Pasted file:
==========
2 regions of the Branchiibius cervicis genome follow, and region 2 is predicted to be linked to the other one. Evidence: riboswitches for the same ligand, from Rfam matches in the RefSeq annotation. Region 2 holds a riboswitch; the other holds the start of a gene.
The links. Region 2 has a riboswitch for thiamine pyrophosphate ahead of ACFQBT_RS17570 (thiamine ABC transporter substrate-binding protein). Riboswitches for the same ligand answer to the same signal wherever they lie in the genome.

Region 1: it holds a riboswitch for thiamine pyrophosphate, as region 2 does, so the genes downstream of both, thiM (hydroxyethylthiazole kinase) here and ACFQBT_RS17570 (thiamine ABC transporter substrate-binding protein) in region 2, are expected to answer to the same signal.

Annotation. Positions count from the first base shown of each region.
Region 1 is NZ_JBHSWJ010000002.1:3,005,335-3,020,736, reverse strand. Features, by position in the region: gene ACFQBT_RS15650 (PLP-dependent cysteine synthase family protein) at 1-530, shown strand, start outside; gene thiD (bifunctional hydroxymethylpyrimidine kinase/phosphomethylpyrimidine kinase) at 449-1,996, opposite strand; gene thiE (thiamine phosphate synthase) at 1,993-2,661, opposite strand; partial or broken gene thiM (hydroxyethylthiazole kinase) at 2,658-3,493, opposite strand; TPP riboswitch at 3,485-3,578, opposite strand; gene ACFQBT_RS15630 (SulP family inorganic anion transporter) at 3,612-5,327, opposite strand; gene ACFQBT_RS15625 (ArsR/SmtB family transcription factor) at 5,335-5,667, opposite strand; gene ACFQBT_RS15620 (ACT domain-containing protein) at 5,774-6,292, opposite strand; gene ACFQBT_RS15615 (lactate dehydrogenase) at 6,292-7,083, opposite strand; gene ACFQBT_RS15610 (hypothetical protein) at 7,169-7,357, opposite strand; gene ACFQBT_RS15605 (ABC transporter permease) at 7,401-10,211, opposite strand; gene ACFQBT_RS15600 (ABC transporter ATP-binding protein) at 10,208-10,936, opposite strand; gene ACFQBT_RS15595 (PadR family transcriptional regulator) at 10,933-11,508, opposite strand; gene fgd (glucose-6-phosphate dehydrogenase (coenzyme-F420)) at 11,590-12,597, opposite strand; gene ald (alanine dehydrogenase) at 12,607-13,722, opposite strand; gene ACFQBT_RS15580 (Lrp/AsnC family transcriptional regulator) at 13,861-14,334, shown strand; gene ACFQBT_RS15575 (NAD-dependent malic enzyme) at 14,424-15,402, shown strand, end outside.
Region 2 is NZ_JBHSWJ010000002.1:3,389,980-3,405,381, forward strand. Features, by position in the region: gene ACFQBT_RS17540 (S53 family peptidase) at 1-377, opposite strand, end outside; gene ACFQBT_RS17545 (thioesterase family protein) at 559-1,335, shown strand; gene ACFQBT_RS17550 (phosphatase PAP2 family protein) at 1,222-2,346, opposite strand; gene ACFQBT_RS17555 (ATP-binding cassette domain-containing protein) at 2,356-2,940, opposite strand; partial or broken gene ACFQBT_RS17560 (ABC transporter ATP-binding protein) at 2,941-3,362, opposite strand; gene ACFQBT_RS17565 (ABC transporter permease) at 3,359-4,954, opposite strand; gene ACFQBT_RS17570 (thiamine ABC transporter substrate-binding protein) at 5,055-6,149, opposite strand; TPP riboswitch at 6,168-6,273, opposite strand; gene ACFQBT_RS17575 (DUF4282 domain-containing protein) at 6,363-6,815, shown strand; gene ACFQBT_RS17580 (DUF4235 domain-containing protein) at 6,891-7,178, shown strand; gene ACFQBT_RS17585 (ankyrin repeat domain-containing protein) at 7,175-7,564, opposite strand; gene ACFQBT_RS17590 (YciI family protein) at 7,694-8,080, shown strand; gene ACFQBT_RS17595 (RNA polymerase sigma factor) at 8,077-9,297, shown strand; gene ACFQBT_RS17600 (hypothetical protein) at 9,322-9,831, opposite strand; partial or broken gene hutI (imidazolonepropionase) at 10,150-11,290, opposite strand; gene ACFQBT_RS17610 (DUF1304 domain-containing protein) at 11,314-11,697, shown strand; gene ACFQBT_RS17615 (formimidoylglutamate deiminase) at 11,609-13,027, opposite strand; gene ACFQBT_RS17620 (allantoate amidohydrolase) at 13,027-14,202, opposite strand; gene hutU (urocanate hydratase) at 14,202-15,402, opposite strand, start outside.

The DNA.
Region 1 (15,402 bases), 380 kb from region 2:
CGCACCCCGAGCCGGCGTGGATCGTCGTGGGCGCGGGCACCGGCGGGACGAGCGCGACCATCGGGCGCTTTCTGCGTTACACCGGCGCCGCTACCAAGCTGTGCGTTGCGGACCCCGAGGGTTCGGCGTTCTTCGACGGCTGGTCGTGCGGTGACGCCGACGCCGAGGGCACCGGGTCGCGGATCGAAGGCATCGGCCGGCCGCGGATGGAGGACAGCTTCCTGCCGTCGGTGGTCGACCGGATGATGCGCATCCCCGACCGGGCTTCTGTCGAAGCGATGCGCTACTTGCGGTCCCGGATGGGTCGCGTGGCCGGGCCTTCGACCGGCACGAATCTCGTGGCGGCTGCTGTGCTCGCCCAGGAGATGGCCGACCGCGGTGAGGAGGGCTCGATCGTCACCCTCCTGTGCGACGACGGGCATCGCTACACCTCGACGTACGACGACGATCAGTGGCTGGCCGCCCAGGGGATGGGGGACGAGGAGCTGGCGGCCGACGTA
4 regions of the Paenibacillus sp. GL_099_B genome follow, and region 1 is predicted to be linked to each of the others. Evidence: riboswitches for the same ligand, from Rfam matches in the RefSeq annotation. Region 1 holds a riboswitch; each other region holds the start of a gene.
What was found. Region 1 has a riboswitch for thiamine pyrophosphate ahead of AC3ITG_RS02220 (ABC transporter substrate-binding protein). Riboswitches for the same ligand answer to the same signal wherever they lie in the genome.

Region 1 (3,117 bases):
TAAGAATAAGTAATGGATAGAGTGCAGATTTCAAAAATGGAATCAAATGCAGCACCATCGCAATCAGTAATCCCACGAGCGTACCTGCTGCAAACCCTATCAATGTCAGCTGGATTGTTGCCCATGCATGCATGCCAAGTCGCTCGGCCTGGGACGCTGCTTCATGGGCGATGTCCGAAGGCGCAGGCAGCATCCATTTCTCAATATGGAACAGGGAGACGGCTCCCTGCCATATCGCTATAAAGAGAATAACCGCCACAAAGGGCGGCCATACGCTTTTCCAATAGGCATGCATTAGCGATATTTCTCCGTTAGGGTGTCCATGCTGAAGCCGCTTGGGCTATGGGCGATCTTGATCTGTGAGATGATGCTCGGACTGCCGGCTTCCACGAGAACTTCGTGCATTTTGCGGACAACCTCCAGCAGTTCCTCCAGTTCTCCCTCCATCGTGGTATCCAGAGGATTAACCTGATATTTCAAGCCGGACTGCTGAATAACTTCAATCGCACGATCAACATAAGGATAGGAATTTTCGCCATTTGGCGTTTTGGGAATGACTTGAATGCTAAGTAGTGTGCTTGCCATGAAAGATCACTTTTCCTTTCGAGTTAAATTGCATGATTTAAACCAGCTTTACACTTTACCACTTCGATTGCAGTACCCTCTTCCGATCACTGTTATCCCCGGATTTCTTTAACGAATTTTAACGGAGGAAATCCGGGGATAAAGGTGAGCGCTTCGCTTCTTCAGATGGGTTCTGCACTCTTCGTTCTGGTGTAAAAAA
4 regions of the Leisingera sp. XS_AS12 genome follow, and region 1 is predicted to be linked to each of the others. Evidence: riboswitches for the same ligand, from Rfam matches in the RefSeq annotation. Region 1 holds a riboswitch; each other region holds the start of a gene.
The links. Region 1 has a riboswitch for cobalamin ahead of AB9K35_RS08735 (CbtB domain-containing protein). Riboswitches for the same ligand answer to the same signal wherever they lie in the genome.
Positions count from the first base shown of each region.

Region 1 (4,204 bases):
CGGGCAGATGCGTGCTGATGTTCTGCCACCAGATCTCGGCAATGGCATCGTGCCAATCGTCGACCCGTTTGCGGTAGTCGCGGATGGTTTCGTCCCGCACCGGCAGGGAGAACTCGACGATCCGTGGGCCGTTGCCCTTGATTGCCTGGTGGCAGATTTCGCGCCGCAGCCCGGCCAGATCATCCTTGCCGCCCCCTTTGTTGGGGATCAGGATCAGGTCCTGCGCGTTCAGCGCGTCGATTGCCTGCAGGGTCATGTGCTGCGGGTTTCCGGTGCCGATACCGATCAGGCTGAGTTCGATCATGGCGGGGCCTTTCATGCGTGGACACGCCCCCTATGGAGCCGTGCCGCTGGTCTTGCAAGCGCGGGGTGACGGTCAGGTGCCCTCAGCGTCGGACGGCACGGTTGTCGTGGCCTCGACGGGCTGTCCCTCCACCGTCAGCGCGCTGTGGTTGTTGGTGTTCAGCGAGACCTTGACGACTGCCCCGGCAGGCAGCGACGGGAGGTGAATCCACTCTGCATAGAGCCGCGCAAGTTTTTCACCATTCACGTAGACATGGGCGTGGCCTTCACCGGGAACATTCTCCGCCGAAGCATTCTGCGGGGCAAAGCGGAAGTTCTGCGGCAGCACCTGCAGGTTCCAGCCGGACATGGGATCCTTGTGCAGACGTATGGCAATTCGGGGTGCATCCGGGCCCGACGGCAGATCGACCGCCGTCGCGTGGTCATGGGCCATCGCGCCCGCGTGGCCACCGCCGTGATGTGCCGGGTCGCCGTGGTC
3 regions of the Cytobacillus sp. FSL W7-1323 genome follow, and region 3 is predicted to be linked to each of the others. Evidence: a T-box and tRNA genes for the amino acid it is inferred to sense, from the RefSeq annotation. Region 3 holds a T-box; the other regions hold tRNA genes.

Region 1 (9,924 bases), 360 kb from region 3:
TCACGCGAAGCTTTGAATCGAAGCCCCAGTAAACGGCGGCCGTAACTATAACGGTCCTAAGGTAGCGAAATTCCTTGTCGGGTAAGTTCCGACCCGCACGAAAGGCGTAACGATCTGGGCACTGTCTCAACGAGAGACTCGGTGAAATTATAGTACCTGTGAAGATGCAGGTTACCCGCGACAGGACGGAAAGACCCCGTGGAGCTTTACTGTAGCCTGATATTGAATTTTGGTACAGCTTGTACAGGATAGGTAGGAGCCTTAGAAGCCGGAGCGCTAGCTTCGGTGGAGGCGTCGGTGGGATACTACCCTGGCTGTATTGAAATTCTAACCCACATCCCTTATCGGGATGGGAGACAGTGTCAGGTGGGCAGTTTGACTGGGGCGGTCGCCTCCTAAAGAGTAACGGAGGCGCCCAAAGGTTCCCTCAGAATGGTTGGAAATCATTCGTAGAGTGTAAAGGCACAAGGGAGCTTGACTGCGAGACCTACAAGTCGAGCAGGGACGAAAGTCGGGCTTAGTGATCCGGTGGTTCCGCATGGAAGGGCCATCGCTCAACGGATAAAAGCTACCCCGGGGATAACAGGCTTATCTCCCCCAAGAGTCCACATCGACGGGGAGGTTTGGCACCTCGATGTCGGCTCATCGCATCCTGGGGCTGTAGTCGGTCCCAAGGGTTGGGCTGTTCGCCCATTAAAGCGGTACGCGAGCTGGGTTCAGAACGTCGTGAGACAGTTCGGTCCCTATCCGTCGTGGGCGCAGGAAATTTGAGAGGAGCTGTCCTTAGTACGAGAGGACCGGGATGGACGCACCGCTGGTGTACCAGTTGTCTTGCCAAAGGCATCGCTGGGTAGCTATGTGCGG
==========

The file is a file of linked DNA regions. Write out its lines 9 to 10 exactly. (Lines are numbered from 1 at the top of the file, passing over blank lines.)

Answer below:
CGCACCCCGAGCCGGCGTGGATCGTCGTGGGCGCGGGCACCGGCGGGACGAGCGCGACCATCGGGCGCTTTCTGCGTTACACCGGCGCCGCTACCAAGCTGTGCGTTGCGGACCCCGAGGGTTCGGCGTTCTTCGACGGCTGGTCGTGCGGTGACGCCGACGCCGAGGGCACCGGGTCGCGGATCGAAGGCATCGGCCGGCCGCGGATGGAGGACAGCTTCCTGCCGTCGGTGGTCGACCGGATGATGCGCATCCCCGACCGGGCTTCTGTCGAAGCGATGCGCTACTTGCGGTCCCGGATGGGTCGCGTGGCCGGGCCTTCGACCGGCACGAATCTCGTGGCGGCTGCTGTGCTCGCCCAGGAGATGGCCGACCGCGGTGAGGAGGGCTCGATCGTCACCCTCCTGTGCGACGACGGGCATCGCTACACCTCGACGTACGACGACGATCAGTGGCTGGCCGCCCAGGGGATGGGGGACGAGGAGCTGGCGGCCGACGTA
4 regions of the Paenibacillus sp. GL_099_B genome follow, and region 1 is predicted to be linked to each of the others. Evidence: riboswitches for the same ligand, from Rfam matches in the RefSeq annotation. Region 1 holds a riboswitch; each other region holds the start of a gene.